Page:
The Carbon Majors Database stores greenhouse gas (GHG) emissions data on the largest company-related sources of all time. CDP’s Carbon Majors Report 2017 is the first in an ongoing series of publications aimed at using this Database – the most comprehensive available – to highlight the role that corporations can play in driving the global energy transition.
Large-scale GHG emissions data has traditionally been collected at the country-level. In fact, these emissions can be traced to a smaller group of commercial decision makers. The Carbon Majors Database was established in 2013 by Richard Heede of the Climate Accountability Institute (CAI) to show how these emissions are linked to companies, or ‘Carbon Majors’. Now CDP works in collaboration with the CAI to maintain the Database and share its important data and insights with all stakeholders.
This report looks at industrial carbon dioxide and methane emissions deriving from fossil fuel producers in the past, present, and future. In 1988, human-induced climate change was officially recognized through the establishment of the Intergovernmental Panel on Climate Change (IPCC). Since this time, the fossil fuel industry has doubled its contribution to global warming by emitting as much greenhouse gas in 28 years as in the 237 years between 1988 and the birth of the industrial revolution. Since 1988, more than half of global industrial GHGs can be traced to just 25 corporate and state producers.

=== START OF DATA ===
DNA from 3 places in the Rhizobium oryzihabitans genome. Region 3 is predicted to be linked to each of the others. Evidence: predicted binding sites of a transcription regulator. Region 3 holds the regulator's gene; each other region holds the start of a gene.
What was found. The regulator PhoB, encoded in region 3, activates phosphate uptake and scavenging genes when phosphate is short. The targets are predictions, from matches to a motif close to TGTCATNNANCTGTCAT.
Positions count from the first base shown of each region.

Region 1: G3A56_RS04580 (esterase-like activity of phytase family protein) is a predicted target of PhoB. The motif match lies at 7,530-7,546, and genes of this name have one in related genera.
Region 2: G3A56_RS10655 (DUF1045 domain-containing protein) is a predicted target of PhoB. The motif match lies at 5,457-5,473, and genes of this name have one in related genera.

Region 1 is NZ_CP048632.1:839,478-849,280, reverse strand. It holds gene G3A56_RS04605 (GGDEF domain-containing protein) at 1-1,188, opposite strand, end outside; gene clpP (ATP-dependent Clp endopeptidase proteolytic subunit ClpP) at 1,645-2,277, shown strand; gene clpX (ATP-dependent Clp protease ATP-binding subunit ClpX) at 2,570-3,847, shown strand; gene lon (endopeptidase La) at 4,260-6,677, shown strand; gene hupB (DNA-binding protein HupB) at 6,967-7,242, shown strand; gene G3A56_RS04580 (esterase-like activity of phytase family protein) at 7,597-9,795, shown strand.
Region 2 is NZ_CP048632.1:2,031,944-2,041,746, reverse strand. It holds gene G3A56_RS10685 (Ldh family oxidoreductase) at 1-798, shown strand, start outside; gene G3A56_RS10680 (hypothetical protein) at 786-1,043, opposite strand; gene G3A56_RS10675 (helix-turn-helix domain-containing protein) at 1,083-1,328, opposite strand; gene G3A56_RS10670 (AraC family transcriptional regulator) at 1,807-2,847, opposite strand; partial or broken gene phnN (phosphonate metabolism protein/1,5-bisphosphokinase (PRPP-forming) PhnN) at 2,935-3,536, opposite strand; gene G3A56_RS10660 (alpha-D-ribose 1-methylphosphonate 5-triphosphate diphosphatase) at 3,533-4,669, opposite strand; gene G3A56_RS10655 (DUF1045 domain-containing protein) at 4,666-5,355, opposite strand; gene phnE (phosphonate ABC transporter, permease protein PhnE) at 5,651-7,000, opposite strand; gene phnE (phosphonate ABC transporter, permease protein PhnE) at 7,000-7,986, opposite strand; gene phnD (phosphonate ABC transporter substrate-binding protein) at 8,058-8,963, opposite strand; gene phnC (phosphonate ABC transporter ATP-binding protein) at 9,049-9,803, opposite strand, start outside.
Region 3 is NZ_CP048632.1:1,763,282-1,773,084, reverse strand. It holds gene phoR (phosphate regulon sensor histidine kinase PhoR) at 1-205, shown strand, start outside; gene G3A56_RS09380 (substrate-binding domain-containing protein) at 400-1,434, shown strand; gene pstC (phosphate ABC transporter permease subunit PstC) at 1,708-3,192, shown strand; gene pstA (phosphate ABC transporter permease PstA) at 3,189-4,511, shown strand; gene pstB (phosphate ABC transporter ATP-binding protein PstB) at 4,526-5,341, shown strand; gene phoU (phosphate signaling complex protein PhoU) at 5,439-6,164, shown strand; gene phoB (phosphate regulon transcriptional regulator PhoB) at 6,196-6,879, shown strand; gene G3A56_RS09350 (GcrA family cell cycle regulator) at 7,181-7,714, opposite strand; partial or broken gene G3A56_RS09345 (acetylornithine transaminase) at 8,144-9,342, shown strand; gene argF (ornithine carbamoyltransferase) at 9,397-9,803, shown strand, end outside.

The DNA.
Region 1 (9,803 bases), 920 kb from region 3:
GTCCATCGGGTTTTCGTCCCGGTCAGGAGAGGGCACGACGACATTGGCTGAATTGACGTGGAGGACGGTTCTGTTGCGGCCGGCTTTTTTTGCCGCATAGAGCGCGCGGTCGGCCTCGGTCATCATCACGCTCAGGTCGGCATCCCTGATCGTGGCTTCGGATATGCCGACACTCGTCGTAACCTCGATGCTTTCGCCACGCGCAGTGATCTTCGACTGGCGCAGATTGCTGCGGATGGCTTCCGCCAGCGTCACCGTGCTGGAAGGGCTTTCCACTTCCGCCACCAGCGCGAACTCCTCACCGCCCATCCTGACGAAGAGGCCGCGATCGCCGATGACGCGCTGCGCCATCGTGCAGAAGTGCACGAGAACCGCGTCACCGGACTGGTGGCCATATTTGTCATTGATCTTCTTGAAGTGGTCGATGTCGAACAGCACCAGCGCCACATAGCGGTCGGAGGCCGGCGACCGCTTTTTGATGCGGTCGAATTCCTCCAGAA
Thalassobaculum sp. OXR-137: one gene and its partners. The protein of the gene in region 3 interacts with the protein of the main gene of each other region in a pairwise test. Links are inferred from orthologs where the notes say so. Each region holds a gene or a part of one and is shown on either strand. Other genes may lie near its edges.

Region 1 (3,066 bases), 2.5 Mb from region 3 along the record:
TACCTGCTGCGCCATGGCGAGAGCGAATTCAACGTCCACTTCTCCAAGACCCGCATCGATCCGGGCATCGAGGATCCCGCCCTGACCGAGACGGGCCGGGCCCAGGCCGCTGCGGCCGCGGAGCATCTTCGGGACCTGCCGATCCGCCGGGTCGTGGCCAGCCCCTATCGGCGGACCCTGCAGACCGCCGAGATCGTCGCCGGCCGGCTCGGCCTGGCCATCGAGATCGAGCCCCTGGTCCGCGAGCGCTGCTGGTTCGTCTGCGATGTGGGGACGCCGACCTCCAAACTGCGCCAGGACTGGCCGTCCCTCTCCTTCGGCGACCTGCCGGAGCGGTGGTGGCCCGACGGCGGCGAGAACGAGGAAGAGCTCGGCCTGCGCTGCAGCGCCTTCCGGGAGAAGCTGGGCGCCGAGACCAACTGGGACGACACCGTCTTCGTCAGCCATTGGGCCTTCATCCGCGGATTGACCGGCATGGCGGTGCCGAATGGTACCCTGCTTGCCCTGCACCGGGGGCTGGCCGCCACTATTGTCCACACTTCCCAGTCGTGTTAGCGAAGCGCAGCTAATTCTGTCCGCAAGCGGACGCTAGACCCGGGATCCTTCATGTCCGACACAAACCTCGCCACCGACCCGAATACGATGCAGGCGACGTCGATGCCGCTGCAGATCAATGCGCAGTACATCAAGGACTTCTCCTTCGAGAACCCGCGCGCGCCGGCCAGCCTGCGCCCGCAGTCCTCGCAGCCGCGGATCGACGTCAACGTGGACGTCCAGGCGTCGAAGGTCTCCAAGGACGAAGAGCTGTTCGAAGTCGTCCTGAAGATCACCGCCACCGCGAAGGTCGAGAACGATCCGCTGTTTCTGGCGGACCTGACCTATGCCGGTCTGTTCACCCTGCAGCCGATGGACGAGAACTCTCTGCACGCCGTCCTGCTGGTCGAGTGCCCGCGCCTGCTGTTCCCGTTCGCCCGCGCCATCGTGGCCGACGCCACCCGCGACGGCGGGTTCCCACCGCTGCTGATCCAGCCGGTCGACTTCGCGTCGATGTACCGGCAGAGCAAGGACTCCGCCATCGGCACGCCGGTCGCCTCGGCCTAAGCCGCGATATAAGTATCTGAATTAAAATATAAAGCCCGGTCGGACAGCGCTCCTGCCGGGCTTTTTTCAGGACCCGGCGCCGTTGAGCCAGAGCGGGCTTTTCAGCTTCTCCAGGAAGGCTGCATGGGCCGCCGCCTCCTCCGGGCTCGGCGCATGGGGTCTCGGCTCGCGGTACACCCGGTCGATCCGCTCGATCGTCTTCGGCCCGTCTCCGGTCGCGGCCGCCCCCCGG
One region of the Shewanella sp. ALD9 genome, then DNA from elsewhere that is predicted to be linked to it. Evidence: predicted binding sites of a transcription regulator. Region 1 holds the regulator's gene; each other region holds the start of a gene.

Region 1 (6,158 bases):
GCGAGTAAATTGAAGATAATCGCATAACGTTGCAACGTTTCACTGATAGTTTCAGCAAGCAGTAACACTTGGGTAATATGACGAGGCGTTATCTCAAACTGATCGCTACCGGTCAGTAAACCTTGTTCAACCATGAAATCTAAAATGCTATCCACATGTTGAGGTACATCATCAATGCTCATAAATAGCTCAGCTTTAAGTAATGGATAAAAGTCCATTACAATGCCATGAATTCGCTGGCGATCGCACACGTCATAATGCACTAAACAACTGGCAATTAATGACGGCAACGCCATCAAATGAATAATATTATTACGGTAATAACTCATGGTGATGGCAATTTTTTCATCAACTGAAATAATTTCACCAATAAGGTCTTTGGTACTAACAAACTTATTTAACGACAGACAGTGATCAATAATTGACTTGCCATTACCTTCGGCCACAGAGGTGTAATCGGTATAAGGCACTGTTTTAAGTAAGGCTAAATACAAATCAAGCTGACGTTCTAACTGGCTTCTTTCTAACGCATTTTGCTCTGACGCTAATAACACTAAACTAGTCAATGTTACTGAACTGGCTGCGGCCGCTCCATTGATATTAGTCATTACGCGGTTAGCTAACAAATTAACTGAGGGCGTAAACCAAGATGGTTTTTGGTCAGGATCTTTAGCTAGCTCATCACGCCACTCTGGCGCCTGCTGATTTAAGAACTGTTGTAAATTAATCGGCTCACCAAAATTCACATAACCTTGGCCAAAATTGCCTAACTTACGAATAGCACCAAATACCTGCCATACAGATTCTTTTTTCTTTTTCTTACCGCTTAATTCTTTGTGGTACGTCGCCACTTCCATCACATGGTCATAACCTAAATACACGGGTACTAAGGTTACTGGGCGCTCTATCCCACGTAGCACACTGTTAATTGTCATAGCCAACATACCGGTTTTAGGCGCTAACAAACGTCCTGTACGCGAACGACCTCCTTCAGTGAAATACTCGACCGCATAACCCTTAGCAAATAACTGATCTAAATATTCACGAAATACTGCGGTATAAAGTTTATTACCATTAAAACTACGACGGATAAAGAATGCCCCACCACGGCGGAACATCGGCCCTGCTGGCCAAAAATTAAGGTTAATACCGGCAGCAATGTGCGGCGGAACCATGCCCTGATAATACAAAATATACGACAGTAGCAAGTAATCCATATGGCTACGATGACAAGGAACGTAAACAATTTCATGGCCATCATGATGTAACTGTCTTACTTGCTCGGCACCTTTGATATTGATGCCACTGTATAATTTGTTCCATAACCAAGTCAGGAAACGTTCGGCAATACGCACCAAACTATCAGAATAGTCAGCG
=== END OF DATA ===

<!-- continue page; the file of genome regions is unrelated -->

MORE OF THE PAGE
In 2015, a fifth of global industrial GHG emissions was backed by publicly listed investment. The scale of emissions signals the importance and potential of investor engagement in the fossil fuel industry. Many oil and gas majors are already developing scenarios to comprehend their potential role in the future energy system. The Carbon Majors Database is also projected out to 2100 to illustrate ‘contraction and convergence’ theory at the company level. Setting science-based targets is an initial step for companies to take in navigating themselves through this global transition.
This report is aimed at investors wishing to better understand the amount of carbon associated with their fossil fuel holdings. Further, it is intended that this output will improve transparency from fossil fuel companies, particularly around product-related (Scope 3) emissions, as well as providing them with contextual information regarding their share of global emissions. The Database can also be useful to policy analysts and academics for developing further insights in this area of research.